More Lawyers Quit County Office In Search Of Better Pay

Since January, 5 Have Left State's Attorney's Office

April 21, 1991|By Michael James | Michael James,Staff writer

Budget problems in the county state's attorney's office have prompted two Circuit Court prosecutors to announce their resignations, bringing to five the number of attorneys who have left the office since January.

Assistant State's Attorneys Timothy J. McCrone and Jason A.Shapiro both said that the lure of private practice -- which offers significantly higher income for an attorney -- became too strong in light of possible pay cuts and the elimination of salary increases.

Attorneys in the office will have to forgo pay increases, cost ofliving raises and merit pay for at least one year under the county budget plan.

With the office short-staffed, chief State's Attorney William R. Hymes and his second in command, Deputy State's Attorney Dwight Thompson, expect they will have to handle cases to pick up the slack.

Shapiro and McCrone said their decisions to leave primarilycame down to finances. Each would lose an estimated $4,000 to $7,000a year under the current budget crunch.

"I just find it disappointing that no one has come to the defense of our budget," said Shapiro, 29, who has been a county prosecutor for three years. "I'm sure we won't be the last to leave."

Shapiro, an outspoken attorney who warned at last month's county budget hearings that cuts would provoke resignations, will be leaving in July to join Rochlin, Settleman and Goldman in Laurel.

"They're willing to just let us walk away, and Ithink that's really a shame," Shapiro said.

"This isn't just about trash piling up on lawns. We're talking about crimes, like rape, murder and robbing. This is serious stuff, and no one seems to care."

Hymes, who said he has personally had to handle one court case already because of the resignations, said he is disappointed to lose more people but maintained that quality of the office's prosecuting power will not suffer.

"I hate like the dickens to lose good, seasonedprosecutors," Hymes said. "But we've still got a lot of experienced people here to guide in the newcomers."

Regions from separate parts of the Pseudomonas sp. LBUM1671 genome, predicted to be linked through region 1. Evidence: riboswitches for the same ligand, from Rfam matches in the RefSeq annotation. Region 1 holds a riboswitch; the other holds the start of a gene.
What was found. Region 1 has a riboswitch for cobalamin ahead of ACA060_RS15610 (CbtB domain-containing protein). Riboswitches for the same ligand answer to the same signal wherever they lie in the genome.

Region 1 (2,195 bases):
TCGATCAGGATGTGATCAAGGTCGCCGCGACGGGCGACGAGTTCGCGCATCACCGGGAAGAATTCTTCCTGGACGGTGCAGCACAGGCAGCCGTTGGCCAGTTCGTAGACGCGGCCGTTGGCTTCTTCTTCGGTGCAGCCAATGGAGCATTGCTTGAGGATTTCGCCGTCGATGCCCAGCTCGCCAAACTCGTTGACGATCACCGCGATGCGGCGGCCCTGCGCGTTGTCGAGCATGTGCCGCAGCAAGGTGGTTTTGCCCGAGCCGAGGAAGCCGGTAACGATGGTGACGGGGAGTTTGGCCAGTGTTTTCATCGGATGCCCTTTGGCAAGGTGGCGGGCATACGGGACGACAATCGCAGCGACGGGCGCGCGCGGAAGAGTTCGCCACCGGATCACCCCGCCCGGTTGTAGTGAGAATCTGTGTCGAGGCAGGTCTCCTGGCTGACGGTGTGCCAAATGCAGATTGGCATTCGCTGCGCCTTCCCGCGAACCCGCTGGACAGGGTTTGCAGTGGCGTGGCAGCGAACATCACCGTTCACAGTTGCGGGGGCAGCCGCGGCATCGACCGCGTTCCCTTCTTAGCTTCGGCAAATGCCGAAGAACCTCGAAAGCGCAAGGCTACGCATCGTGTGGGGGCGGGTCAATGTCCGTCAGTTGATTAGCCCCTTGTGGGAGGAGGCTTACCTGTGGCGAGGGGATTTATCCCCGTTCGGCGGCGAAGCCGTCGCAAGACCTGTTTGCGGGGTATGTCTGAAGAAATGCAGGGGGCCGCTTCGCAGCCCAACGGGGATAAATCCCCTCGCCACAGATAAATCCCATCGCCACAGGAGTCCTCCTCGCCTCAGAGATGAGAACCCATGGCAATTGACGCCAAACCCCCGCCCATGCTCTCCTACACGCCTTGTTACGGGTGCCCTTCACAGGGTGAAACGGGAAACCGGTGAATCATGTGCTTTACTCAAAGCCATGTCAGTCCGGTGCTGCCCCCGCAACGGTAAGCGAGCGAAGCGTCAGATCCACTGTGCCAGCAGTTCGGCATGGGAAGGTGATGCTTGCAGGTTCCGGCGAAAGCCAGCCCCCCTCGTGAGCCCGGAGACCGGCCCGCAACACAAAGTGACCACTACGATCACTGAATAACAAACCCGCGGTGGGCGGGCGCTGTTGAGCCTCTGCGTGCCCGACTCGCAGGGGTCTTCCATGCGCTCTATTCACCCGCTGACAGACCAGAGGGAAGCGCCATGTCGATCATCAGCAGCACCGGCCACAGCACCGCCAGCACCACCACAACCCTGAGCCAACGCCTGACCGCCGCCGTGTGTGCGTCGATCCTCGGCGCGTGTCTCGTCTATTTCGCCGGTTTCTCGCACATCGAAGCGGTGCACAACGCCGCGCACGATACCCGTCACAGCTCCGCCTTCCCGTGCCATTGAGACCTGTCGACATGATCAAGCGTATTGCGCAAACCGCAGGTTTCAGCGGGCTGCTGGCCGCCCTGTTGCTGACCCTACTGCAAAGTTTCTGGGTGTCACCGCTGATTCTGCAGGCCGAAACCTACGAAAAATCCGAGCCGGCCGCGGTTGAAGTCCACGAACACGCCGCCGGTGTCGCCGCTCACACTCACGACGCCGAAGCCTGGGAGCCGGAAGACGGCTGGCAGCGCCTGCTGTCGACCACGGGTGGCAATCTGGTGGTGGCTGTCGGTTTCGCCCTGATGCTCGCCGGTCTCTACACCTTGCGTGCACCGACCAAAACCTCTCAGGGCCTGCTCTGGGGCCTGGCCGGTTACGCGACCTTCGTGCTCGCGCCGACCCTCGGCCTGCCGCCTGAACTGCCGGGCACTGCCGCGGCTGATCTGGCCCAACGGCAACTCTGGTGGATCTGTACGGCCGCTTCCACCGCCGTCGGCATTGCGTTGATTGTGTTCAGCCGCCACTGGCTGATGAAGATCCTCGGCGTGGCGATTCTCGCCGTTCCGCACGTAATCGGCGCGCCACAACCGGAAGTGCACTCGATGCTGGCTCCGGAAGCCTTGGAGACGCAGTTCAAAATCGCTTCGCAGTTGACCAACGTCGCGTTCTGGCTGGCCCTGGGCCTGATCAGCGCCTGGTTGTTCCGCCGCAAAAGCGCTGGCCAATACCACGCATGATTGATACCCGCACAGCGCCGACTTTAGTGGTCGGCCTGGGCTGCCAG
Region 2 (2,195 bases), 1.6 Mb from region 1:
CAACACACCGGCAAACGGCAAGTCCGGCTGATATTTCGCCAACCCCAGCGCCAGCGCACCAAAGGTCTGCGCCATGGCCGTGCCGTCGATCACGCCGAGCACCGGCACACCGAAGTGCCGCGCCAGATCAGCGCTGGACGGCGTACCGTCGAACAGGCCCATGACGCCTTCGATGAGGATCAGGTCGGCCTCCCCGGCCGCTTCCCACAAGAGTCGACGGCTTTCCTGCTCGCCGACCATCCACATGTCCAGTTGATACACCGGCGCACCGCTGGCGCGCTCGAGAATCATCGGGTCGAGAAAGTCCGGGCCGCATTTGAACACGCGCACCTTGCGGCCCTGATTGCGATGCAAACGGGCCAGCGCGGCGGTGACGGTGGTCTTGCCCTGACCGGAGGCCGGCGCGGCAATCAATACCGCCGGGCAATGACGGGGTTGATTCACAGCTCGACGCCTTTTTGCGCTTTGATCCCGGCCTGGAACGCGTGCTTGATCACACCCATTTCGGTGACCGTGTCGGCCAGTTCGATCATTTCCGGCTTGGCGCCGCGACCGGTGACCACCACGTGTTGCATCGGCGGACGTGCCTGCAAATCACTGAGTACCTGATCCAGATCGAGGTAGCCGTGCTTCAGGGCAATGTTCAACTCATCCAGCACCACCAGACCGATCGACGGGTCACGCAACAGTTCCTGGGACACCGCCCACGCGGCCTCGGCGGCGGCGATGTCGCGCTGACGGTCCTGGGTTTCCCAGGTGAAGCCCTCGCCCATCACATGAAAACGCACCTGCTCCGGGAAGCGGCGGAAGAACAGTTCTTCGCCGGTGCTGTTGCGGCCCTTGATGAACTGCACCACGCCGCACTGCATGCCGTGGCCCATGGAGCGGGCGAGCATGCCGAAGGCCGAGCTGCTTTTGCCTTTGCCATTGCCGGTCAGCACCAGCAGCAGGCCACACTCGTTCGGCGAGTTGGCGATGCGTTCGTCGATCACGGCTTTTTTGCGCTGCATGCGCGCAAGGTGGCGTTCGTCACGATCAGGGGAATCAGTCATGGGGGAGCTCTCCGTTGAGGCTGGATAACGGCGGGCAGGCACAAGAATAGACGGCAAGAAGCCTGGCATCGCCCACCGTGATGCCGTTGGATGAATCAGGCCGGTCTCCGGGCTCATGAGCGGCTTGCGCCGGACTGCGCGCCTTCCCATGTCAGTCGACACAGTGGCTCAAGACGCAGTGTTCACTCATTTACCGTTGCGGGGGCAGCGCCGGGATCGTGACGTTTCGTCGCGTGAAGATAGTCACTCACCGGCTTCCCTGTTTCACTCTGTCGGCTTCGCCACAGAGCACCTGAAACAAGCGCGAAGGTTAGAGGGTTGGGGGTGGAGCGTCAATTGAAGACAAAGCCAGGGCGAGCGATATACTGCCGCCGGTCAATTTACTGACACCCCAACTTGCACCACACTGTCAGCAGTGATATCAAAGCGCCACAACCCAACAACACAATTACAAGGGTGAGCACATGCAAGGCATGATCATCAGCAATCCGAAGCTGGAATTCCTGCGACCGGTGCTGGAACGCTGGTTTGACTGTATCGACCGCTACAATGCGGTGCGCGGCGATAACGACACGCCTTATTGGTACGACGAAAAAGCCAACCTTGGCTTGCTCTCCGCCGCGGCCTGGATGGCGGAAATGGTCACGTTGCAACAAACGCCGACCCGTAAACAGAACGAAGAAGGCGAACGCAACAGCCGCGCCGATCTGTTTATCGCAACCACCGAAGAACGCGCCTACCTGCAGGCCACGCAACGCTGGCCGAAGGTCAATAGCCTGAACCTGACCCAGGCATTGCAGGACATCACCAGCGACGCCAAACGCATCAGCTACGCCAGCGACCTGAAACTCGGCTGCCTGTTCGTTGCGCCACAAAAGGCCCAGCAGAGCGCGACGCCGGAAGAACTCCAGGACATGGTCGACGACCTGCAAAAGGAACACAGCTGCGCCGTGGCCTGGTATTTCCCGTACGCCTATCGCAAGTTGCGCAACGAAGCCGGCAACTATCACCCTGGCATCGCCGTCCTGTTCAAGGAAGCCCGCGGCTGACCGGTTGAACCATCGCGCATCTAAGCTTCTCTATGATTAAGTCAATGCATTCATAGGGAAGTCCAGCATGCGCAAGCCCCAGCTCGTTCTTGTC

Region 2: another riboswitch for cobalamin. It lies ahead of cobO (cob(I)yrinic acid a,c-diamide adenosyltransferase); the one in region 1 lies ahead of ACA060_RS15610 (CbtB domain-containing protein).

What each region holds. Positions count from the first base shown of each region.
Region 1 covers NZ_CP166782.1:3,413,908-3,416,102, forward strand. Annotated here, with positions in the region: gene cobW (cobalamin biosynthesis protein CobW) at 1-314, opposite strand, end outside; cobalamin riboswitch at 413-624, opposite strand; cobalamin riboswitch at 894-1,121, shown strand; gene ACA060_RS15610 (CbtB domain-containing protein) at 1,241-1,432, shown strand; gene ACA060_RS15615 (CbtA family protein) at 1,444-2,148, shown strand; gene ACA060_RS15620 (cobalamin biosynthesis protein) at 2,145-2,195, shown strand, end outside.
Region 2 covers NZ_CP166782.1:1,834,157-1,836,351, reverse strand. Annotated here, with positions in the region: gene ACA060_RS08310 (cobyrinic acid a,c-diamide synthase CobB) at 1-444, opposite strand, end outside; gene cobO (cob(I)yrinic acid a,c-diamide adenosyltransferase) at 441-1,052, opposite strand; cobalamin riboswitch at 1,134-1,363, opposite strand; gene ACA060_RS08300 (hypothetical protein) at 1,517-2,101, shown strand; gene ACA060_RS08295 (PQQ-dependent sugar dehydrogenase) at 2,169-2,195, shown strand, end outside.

McCrone, a six-year veteran prosecutor, expects to leave in 30 days to join the Ellicott City law firm of O'Connor, Keehner and Hogg, which was formed in January when all three partners left the state's attorney's office.

"I want to be in a position to send my kids to college," said McCrone, 38, who was the supervisor of the office's special narcotics section.

"Two years without any pay raise is a tough prospect."

McCrone also said the grim county financial picture may prompt other attorneys to leave. At least one other attorney in the office has spoken of leaving soon, McCrone said.

"It's a natural progression to make, to go from a state's attorney's office to private practice," McCrone said.

"Although I'm sure the office's financial condition is making otherpeople consider their situation sooner than they thought."

The state's attorney's office is one of several county departments faced with budget cutbacks. Although a proposal by Hymes to furlough attorneys' salaries was rejected by county officials, the office still was faced with cutting an estimated $219,000 from its $2.5 million budget.

"It's going to be massive," Hymes said of the impact of the budgetcut. The office will probably have to hire entry-level attorneys to replace McCrone and Shapiro, Hymes said.

An entry-level assistant state's attorney in Howard County earns $32,500.

McCrone earned more than $50,000 and Shapiro $40,000; with the salary savings in hiring entry-level people, the office will likely be able to avoid any future pay cuts, Hymes said.

With the loss of McCrone and Shapiro, along with the January resignations of Ronald R. Hogg, Robert N. Keehner and Richard P. O'Connor, the office has lost five of its 11 CircuitCourt prosecutors. Cases in that court deal with felony crimes.

Hymes said the exodus of attorneys to private practice is inevitable.

"The system is not designed to create lifetime positions," said Hymes, who said attorneys in private practice can expect to earn up to $200,000 a year.

"We just simply cannot pay people enough to be career attorneys here."

County Executive Charles I. Ecker, who laid off 40 county workers on Monday, said Hymes originally had come to him with a proposal to furlough the attorneys' salaries by one day per two-week pay period.

The idea would have saved the county an estimated $210,000, although Ecker said he turned down the plan since it appeared that his county-wide layoffs would meet the budget demands.

However, no guarantees can be made to the state's attorney's officeor any other department, he said.

"With the state of the economy being the way it is, we may have to do something more if the financial picture gets any worse," Ecker said.

Shapiro said he came to Howard County with the hope of becoming a career prosecutor.

Earlier this year, he was awarded a scholarship to the Maryland State's Attorney's Association's Career Prosecutor's School.

In an April 10 letter to the state's attorney's association, he turned the offer down, stating: "I realize that I am passing up an opportunity of a lifetime. . . (but) committing to remain employed as a state-level prosecutor for the next 18 months for me is a near impossibility."

A. Gallatin Warfield III, who left the county state's attorney's office in 1989 after 13 years, said, "It's hard to lose qualified people, but thepublic should not look at this in shock.

"The prosecutor's officeis not a place you stay for 30 years," said Warfield, who is now an Ellicott City lawyer. "Sooner or later, economics catches up to your idealism."

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